Acts gives us a superb guide to how to read our whole Bible, since in the book of Acts we see the church, sent by Jesus and empowered by His Spirit, proclaim the Word of God across different cultural boundaries, in all kinds of different settings. And time and again we see that Luke uses ‘Kingdom of God’ as a kind of shorthand for proclaiming all of God’s plans and purposes, fulfilled and now available in Jesus[4]. So the gospel – the good news that is being announced to all the world, beginning at Jerusalem – is all about Jesus; it’s the announcement of God’s reign in Christ. To every set of people, the same Jesus is proclaimed:

  • At Pentecost, Peter preaches about Jesus to people from all nations (2.14-39)
  • When the lame man is healed, Peter preaches about Jesus (3.6)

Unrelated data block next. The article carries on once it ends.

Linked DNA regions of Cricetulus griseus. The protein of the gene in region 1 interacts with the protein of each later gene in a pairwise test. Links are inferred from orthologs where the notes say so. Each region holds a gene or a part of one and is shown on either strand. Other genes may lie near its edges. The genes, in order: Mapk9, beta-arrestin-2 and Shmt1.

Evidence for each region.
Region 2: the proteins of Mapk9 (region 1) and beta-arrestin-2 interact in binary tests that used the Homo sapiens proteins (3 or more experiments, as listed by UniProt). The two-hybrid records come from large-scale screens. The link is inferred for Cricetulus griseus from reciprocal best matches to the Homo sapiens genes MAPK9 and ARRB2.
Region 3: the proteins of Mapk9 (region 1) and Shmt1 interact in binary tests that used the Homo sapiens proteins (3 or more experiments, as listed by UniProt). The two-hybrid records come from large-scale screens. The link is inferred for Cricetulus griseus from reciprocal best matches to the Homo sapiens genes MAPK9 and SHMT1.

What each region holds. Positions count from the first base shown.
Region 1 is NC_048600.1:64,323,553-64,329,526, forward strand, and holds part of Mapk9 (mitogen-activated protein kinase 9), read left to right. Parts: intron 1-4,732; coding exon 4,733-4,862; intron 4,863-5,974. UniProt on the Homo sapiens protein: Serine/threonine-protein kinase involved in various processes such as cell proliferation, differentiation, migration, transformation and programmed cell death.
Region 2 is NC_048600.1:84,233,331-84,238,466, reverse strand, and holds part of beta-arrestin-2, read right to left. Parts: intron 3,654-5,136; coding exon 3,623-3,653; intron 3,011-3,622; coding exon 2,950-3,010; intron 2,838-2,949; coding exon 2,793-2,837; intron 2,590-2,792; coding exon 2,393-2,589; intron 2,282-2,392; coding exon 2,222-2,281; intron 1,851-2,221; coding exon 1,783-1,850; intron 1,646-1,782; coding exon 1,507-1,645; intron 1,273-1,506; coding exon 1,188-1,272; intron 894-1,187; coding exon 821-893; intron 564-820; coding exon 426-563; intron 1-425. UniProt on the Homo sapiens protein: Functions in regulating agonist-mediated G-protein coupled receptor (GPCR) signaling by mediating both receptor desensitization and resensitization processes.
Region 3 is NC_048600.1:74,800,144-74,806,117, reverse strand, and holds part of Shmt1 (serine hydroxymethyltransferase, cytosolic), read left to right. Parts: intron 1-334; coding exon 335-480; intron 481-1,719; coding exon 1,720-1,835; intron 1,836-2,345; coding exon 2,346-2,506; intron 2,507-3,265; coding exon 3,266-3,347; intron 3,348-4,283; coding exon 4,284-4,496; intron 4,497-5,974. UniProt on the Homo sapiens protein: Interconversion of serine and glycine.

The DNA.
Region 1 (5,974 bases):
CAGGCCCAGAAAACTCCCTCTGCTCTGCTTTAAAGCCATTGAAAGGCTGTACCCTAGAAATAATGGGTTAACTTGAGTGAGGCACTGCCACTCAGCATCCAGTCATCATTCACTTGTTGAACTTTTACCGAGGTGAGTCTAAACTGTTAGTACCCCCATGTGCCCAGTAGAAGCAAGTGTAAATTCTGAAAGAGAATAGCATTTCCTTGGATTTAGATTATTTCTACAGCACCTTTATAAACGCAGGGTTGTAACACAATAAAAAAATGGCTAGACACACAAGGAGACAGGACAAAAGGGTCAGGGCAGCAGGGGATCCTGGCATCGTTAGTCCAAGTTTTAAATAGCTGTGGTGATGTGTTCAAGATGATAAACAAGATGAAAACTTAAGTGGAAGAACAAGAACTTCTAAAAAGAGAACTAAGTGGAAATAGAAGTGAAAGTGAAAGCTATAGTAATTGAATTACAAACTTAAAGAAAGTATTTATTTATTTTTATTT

• Peter preaches Jesus to the God-fearing gentile Cornelius and his family (10.34-48)
  • The apostles preach Jesus to conservative Jews (14.3)
  • Paul preaches Jesus to sophisticated Greek philosophers (17.31)
  • Paul preaches Jesus to disciples of John the Baptist (19.4)

Above all, Luke wants our prime focus to be on Jesus[5].

[1] Stott, John R. W. 1994. The Message of Acts : The Spirit, the Church & the World. Leicester  England;Downers Grove  Ill.: Inter-Varsity Press, p31.

[2] This list is found in David Cook’s introduction in his helpful book, Teaching Acts: Unlocking the Book of Acts for the Bible Teacher.

[3] Cook, David. 2007. Teaching Acts : Unlocking the Book of Acts for the Bible Teacher. London: PTMEDIA, p24.

[4] Note how Luke mentions the Kingdom of God in 1.3, 8.12, 14.22, 19.8, 28.23, 28.31.

[5] Further references to emphasise this point in Acts: 1.1; 2.36, 38; 4.8-12; 5.42; 8.12,35; 10.36; 11.20-21; 13.38-39; 15.11; 16.31; 18.5, 28; 19.4; 20.24; 24.24; 28.31

This blog post was written by Dan Martin.